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    US Apologizes for 1940s Medical Experiments in Guatemala

    The United States Friday apologized for a U.S.-funded medical study in the 1940's in which Guatemalans were intentionally infected with sexually-transmitted diseases, or STD's.

    U.S. officials have launched two investigations of the case and its implications.

    The United States has issued an unusual public apology after disclosure this week that Guatemalan prison and mental institution inmates were intentionally infected with diseases in a U.S. funded medical study in the late 1940's.

    A joint statement by Secretary of State Hillary Clinton and Health and Human Services Secretary Kathleen Sebelius called the STD study clearly unethical.

    The two Cabinet members said while the events occurred more than six decades ago, they are outraged that such "reprehensible" research could have occurred.

    They expressed deep regret for what happened and apologized to all those affected by what they termed abhorrent research practices.

    They said the conduct does not represent the United States' values, commitment to human dignity, or "great respect" for the people of Guatemala.

    Officials say little documentation remains of the unpublished study, in which U.S. medical researchers infected Guatamalan inmates with gonorrhea and syphilis, without their knowledge or permission, from 1946 to 1948.

    In a telephone conference call with reporters, the director of the U.S. National Institutes of Health, Francis Collins, said some Guatemalan officials knew of the project at the time.

    He said most of those infected were given penicillin, a relatively-new treatment at the time, to test its effectiveness.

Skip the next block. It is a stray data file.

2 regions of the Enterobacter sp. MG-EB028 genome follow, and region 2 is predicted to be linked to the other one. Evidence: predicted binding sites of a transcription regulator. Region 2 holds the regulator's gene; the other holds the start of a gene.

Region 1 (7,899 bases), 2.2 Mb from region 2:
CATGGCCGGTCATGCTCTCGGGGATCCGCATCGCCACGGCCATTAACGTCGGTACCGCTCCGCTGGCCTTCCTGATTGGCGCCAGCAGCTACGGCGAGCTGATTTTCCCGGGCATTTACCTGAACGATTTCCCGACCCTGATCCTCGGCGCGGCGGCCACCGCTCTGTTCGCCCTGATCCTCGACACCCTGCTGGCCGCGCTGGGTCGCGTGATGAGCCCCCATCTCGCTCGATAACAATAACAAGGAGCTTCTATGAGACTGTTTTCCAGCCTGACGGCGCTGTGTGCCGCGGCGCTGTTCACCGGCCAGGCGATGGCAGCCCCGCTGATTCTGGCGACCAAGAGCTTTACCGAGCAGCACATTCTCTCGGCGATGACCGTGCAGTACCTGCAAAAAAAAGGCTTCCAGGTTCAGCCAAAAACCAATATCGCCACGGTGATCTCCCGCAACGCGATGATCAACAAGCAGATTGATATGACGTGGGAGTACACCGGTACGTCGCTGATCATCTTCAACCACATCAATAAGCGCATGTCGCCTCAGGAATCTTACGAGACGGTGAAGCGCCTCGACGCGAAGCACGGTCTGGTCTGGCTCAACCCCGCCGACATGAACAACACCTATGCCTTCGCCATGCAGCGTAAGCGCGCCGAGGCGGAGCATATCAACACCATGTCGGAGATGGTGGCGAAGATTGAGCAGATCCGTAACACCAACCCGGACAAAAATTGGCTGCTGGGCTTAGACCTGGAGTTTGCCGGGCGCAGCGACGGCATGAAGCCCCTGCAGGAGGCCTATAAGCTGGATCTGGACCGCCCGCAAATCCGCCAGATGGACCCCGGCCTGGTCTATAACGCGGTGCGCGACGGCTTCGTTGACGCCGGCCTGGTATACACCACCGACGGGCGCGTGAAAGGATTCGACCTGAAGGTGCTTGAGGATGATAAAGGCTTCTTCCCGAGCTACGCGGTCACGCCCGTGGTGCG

But he said the study was ridden with serious ethical violations and that such activity would never be approved or condoned today.

    "I want to emphasize that today, regulations that govern research funded by the United States government, whether conducted domestically or internationally, would absolutely prohibit this type of study," said Collins.  "Today, researchers must fully explain the risks associated with their study to all research participants, and participants must indicate their informed consent."

    Assistant Secretary of State for Western Hemisphere Affairs Arturo Valenzuela, who joined in the conference call, said the United States has expressed its regret about the study directly to Guatemala.

    "Secretary Clinton called President Alvaro Colom of Guatemala last night to express her personal outrage and deep regret that such reprehensible research could have occurred, making clear that this does not represent the values of the United States," said Valenzuela.  "She reaffirmed the importance of our relationship with Guatemala and her respect for the Guatemalan people."

    Secretaries Clinton and Sebelius said the National Institutes of Health will conduct a thorough investigation of the case.

    They said the White House Commission for the Study of Bioethical Issues will do a parallel review to ensure that all human medical research, in the United States and abroad, meets rigorous ethical standards.

    Officials say the question of possible compensation for any surviving participants of the study in Guatemala will await the results of the investigation.

    The professor at Wellesley College in Massachusetts who turned up evidence of the Guatemala project said its chief researcher was also involved in a notorious 1930s study, in which African-American men in Alabama  were infected with syphilis and never treated.

    NIH director Collins told reporters there were probably more than 40 other similar studies conducted on unwitting subjects in the United States before the practice was banned decades ago.

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